Beyond this year, these numbers are also going to be the first piece of data we get about whether or not becoming the party of Trump and stupidity has hurt the Republicans once Trump is off the stage. If it's a Trump blip, then in 2018 and 2020, college educated white people will return to their old ways. If Trump isn't a blip, but rather the hair plugs that broke the camel's back, then these patterns will remain, and suburban Republicans will find their prospects a lot dimmer than they used to be for years to come.

Given the Trump Meltdown, Is the House Winnable? (Probably Not But Maybe Kinda Yes)

Submitted by Charlie on Mon 17 Oct 2016 - 11:41

"I'm worse than Hitler?" - Jay Sherman
"Not worse, just less warm and cuddly. Jay, test groups like this determine what you watch on TV, what kind of car you drive, even who runs this country." - Duke Phillips

Back in July, I took a detailed look at the House map and concluded that the Democrats had only the longest of long shots to retake the House. Three months and one Donald Trump poll implosion later, and the odds have improved enough that it actually makes sense to take another look. So, how hopeful should we be for a Blue House majority?

First, there are three (3) big unknowns to overcome. 1) House polling is expensive, and doesn't lend itself well to clickbait articles, so there is very little publicly available polling on individual House races. The main tool we have is the "generic ballot" question, which is usually tacked onto other polls and used as a stand-in for the House race overall. This means we simply don't have the data to make a prediction on a district-by-district basis, so we have to use the generic number as a stand-in.

That brings us to problem number 2), there isn't a 1:1 correlation between the overall House vote and the number of seats each party wins. Because each district is its own self contained contest, an increase of 1% in the Democratic vote nationwide might translate into anywhere from zero extra seats to five or more depending on where those votes come from. As a further wrinkle, Republican controlled seats tend to come from much whiter districts (duh), so the shift in the white vote will affect Democratic House outcomes a lot more than a surge in Latino voting or 2008/2012 turnout levels among black voters.

Muddling matters even further is number 3): this will be the first Presidential election run after the grotesque Shelby County decision. Since 2013, a slew of Republican controlled states have enacted all manner of voter suppression laws, and many of them are actively fighting and ignoring court orders to drop them as we speak. We can't know how many, but we can be damn sure that thousands, perhaps even hundreds of thousands, of Democratic votes will be "missing" because of reductions in early voting, restrictive ID laws, and similar fiendery.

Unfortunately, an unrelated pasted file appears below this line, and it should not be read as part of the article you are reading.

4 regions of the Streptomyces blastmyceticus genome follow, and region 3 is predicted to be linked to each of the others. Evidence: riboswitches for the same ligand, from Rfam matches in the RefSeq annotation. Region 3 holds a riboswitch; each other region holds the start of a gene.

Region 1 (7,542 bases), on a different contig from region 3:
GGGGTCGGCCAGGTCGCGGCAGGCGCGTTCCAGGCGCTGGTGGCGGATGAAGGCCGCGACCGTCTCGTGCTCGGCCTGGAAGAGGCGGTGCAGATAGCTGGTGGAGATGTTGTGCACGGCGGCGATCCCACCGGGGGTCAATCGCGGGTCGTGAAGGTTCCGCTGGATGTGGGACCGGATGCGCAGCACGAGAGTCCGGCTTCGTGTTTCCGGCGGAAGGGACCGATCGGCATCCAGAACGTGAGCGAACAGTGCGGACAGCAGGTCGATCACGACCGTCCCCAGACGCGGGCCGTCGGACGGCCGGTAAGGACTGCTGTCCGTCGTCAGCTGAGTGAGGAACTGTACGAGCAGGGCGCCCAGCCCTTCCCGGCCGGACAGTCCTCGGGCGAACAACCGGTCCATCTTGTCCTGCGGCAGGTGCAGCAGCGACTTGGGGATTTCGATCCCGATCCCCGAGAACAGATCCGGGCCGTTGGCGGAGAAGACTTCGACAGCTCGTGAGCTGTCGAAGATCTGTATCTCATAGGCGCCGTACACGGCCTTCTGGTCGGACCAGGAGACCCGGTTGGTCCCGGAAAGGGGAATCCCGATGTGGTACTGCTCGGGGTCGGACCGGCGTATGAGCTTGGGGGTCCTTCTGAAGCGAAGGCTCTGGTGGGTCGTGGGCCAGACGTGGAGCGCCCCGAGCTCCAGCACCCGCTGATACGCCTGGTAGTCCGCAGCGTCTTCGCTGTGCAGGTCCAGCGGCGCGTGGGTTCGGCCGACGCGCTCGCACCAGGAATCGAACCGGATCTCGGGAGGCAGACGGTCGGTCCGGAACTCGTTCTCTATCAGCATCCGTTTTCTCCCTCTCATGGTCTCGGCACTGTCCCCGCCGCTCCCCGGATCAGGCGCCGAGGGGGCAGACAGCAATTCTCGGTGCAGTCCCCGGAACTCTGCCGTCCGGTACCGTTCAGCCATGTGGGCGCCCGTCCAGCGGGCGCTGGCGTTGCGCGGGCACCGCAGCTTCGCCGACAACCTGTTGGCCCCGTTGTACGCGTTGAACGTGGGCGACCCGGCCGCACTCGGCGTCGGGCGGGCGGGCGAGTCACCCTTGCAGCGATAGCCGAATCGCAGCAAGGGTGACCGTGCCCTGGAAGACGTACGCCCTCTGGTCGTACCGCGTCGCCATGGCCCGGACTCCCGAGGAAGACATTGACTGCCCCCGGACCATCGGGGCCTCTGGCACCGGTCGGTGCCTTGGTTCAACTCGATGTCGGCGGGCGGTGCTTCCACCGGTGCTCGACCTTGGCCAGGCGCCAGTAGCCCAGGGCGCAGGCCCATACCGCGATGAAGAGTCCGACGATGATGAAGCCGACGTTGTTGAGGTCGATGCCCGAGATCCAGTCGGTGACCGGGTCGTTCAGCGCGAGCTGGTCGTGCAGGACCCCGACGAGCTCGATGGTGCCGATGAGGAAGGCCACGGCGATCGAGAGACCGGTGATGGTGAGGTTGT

TL;DR for the above is that we're trying to use a general number to account for hundreds of distinct contests, each of which has its own complications based on local politics, voting restrictions, and gerrymandering. So the best we can do here is make some educated guesses.

The baseline we're going to start with is the 2012 election, which saw the good guys win a 1.2% overall victory in terms of House ballots (a margin of 1.4 million votes). Despite that, the resulting House was a Republican blowout of 234-201 in terms of seats. That's the hole we have to climb out of. Our own Stephen Wolf puts the likely margin needed at 7-8 points which accords with what Harry Enten (now of 538) thinks.

The generic ballot polling in 2012, especially once it got into October (when polling accuracy tends to get much better) was pretty close to the actual outcome, with a slight Republican lean. The polls from October forward ranged from +3 Republican to +2 Democratic, with Real Clear Politics placing their final weighted average at +0.2 Republican, which was 1.4% off from the actual outcome.

The current RCP average is +5.0 Democratic, and the polls that produced it range from +3 to +10. That's probably not going to be enough, but if the Democrats out-perform their polls by the same 1.4% margin they did in 2012, that would put the margin at +6.4 Democratic, which is still short of 7, but close enough that immeasurable factors could flip the chamber. Plus there was a Politico/Morning Consult poll this morning that isn't in the RCP average yet. It was +7 Democratic.

Given all the fudge factors above, I'm not going to assign a probability to whether or not the Democrats can take the House. Any number I give would be pulled straight out of my ass. But what we can say is that if the polls hold roughly where they are, the Democrats have a puncher's chance, which is a hell of a lot better than things looked over the summer.